We utilize OcuHub to complement our EHR software to work in an integrated eyecare network. The ODs and OMDs within the network use OcuHub because it ties us all together independent of our own EHRs or non-EHR based practices.

More Efficiently Share Data

Once the technology in OcuHub links the OD and OMD practice together, the staff at our practice is able to more efficiently schedule patients and transfer documents in a HIPAA-compliant and Meaningful Use-qualifying manner, independent of the EHR used by each practice. When coordinated care is more efficient and effective, the workflow for each staff member, who is part of the referral process, becomes smoother and quicker. Coordinated care is the hardware, but it is the software that communicates through the hardware that eases the burden for staff.

For instance, before OcuHub, it took one staff member at our office communicating to one staff member at the referral center’s office. They both had to put everything aside to address the referred patient immediately. With OcuHub, our staff can communicate all necessary information to the referral center through one document and find a scheduled time for the consult, without the referral center staff picking up the phone. The referral center staff then processes the information when convenient. Once the consultation is complete and the patient is to be returned to our practice, there is no longer a need for my staff member to be tied up on the phone for patient scheduling and document transfer. The referral center staff can do all that through OcuHub.

The software allows staff to schedule referrals to and from the referral center without having to be on the phone during each office’s respective office hours. If a referral center needs to schedule a patient back for continued care to the optometrist, then they just log into Ocuhub and use the scheduling function to find out when the next available time is for the optometrist to see the patient. The optometrist practice is a gatekeeper to a “open” schedule, (i.e. once the appointment is scheduled by the referral center, the optometrist office gets an e-mail to confirm the appointment before it actually goes into the PMS). The advantage of Ocuhub is that if a referral center works with 100+ ODs, they do not all have to be on the same PMS/EMR. The scheduling function alone is integrated into multiple different PMSs.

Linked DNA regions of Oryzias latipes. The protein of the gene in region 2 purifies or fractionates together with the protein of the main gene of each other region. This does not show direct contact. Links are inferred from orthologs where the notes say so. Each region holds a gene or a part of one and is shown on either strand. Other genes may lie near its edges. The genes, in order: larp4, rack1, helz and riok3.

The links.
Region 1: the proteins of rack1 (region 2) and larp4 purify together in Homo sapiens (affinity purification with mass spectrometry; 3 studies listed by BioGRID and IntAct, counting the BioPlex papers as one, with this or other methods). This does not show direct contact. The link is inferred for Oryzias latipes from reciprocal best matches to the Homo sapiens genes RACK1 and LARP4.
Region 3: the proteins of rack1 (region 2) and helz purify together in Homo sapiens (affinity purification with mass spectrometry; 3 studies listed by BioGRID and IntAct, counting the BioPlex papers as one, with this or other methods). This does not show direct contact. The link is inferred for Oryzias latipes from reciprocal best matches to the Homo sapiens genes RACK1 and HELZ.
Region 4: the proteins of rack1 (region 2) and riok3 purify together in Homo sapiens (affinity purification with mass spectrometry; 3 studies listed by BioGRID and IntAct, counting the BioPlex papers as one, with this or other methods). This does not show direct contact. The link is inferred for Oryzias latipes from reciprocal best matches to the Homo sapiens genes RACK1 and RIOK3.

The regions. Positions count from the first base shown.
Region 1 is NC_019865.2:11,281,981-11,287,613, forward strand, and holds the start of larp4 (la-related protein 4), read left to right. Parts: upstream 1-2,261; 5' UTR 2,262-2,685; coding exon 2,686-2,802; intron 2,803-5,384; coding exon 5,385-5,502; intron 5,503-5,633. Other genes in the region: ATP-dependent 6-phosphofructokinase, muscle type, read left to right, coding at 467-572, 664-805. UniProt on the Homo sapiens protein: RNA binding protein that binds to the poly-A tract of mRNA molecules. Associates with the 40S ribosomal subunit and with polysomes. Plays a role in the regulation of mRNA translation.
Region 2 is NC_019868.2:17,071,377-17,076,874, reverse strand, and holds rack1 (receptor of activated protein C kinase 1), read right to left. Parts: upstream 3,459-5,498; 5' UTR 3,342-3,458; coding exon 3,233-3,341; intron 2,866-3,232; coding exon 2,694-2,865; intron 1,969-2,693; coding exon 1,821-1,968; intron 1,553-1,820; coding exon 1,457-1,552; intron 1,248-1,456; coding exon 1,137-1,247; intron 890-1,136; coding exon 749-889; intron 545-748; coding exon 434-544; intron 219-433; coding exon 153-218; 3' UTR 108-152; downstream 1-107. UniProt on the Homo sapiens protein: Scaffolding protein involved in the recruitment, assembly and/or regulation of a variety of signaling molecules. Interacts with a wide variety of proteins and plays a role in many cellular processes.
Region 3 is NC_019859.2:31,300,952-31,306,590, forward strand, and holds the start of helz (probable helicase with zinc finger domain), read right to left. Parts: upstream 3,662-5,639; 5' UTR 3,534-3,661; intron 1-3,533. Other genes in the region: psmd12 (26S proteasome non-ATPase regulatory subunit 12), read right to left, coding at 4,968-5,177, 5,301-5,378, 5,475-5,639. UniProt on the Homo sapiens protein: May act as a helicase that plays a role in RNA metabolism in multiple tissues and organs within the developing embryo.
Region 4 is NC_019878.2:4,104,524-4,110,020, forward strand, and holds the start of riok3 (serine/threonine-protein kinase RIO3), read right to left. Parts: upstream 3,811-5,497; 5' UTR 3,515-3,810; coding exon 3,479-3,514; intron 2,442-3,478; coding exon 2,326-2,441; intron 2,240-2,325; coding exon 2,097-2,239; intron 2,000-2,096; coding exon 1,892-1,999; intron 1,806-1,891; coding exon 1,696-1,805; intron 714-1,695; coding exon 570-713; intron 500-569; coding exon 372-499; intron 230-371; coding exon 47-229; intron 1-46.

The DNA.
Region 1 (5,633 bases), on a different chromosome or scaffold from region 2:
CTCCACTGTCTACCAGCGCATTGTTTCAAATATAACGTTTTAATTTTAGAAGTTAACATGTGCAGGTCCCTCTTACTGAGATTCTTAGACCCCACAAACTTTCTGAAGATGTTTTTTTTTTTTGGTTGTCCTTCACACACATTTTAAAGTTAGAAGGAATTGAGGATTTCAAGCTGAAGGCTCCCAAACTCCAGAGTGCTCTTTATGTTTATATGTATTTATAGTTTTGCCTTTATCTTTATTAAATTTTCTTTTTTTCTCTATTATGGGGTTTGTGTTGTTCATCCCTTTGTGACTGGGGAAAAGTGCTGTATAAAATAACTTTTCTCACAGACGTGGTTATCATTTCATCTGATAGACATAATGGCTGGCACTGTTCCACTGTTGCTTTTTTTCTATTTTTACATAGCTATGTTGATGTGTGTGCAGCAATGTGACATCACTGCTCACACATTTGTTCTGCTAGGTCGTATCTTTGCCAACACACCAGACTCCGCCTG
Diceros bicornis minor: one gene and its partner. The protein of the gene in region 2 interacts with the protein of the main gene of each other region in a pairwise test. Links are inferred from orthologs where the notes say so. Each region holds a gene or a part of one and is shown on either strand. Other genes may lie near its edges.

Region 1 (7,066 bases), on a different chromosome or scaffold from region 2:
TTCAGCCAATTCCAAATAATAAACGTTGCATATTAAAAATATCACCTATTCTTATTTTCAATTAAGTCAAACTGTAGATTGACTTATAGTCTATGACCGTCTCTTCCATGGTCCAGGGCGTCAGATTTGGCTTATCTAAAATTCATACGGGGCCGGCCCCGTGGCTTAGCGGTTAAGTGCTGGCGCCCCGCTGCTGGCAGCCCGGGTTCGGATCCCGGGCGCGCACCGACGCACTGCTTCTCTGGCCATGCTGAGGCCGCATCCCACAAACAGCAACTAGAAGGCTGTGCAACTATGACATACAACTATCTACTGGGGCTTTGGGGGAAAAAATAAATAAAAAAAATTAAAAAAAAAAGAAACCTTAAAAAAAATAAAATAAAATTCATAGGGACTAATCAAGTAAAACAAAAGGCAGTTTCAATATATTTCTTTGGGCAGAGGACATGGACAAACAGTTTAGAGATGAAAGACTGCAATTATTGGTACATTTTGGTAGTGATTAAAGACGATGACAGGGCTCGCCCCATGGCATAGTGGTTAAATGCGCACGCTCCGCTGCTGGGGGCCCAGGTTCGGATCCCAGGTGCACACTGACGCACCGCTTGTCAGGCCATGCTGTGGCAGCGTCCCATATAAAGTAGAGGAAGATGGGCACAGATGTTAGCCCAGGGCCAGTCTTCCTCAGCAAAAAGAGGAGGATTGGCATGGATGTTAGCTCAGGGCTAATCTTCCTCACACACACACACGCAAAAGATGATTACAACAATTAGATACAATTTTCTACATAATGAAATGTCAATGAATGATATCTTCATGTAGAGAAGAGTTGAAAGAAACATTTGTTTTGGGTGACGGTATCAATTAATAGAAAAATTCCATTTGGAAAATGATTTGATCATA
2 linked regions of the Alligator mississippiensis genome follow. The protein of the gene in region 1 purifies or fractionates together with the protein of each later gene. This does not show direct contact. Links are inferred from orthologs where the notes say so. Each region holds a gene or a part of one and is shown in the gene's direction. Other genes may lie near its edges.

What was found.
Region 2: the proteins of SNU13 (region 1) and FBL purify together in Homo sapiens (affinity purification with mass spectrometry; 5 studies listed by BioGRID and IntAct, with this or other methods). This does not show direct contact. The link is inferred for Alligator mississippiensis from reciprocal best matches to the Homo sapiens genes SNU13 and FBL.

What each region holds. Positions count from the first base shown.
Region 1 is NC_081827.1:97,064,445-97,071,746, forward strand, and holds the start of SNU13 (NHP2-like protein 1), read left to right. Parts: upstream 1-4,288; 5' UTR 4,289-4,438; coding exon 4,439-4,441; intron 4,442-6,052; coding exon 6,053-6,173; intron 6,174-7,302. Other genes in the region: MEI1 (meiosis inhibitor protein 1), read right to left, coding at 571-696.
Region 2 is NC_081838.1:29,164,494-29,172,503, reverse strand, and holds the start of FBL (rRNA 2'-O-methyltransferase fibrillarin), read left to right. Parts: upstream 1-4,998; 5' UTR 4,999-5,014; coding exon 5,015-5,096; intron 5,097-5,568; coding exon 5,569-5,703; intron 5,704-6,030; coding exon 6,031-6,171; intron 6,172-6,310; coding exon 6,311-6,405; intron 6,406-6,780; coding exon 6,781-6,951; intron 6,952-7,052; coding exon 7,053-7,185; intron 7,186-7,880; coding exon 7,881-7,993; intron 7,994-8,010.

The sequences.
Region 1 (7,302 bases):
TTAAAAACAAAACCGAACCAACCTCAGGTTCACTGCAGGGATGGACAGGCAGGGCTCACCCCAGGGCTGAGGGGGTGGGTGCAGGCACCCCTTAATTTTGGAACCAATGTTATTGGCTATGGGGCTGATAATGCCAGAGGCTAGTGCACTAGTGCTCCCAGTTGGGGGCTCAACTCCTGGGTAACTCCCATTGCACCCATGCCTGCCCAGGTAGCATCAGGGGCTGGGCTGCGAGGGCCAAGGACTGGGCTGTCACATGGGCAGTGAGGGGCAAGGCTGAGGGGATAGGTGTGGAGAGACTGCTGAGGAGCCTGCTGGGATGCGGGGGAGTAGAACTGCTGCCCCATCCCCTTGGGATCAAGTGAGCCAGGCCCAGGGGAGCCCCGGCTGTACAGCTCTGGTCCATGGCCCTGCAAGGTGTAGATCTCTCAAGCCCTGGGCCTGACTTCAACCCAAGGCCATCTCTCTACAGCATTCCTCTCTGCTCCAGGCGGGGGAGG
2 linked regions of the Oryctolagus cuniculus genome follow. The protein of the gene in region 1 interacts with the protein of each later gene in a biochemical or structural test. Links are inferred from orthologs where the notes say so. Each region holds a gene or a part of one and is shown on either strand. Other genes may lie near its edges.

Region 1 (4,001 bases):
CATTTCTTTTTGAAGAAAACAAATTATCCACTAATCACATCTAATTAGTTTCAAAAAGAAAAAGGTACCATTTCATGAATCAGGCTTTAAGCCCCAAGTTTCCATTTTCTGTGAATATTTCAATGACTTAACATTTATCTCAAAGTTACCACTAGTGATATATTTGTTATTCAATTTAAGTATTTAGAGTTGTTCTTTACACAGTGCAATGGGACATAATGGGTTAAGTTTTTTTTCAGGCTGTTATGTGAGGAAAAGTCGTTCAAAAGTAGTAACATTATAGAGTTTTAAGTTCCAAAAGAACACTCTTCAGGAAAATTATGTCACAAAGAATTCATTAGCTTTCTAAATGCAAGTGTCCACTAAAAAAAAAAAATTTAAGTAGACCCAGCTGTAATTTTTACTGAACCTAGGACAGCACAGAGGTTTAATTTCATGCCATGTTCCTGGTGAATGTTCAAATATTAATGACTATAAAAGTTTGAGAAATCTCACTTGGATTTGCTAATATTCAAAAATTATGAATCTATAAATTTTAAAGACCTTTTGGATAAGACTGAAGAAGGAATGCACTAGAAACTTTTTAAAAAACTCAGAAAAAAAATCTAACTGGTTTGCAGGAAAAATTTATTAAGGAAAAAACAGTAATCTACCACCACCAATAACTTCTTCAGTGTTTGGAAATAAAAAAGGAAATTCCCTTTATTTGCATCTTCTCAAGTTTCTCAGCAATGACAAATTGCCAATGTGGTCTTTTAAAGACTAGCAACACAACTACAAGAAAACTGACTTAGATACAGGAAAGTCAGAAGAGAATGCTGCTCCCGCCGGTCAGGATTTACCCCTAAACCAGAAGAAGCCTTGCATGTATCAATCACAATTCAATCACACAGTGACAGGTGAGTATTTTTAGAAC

Change Mindset

Prior to the addition of Ocuhub to our practice, we had the medical mindset that began before I started with the practice 13 years ago. We are looking to continue to partner with primary care providers within the area to assist them in meeting their HEDIS score and CMS Star ratings and providing them with a network of providers to assist in the care of their diabetes patients. Our recent goals have been to work closer with other independent OD and OMD practices in growing together and planning for continued change in healthcare reform.

Understand Patient’s Perspective in Sharing Data & Care

In coordinating care, patients do not have unnecessary redundancies in their care. Unnecessary redundancies result in more time required of the patient and greater costs to the insurance carrier, or ultimately, the patient. Many patients want to stay within a group of doctors that can care for them effectively and efficiently. Also, no one, including you and I, enjoy filling out all the “new patient” documents in a doctor’s office. I have to fill out a new patient multiple-page form for a dentist I am seeing at the end of the month. I do not want to take the time to do this.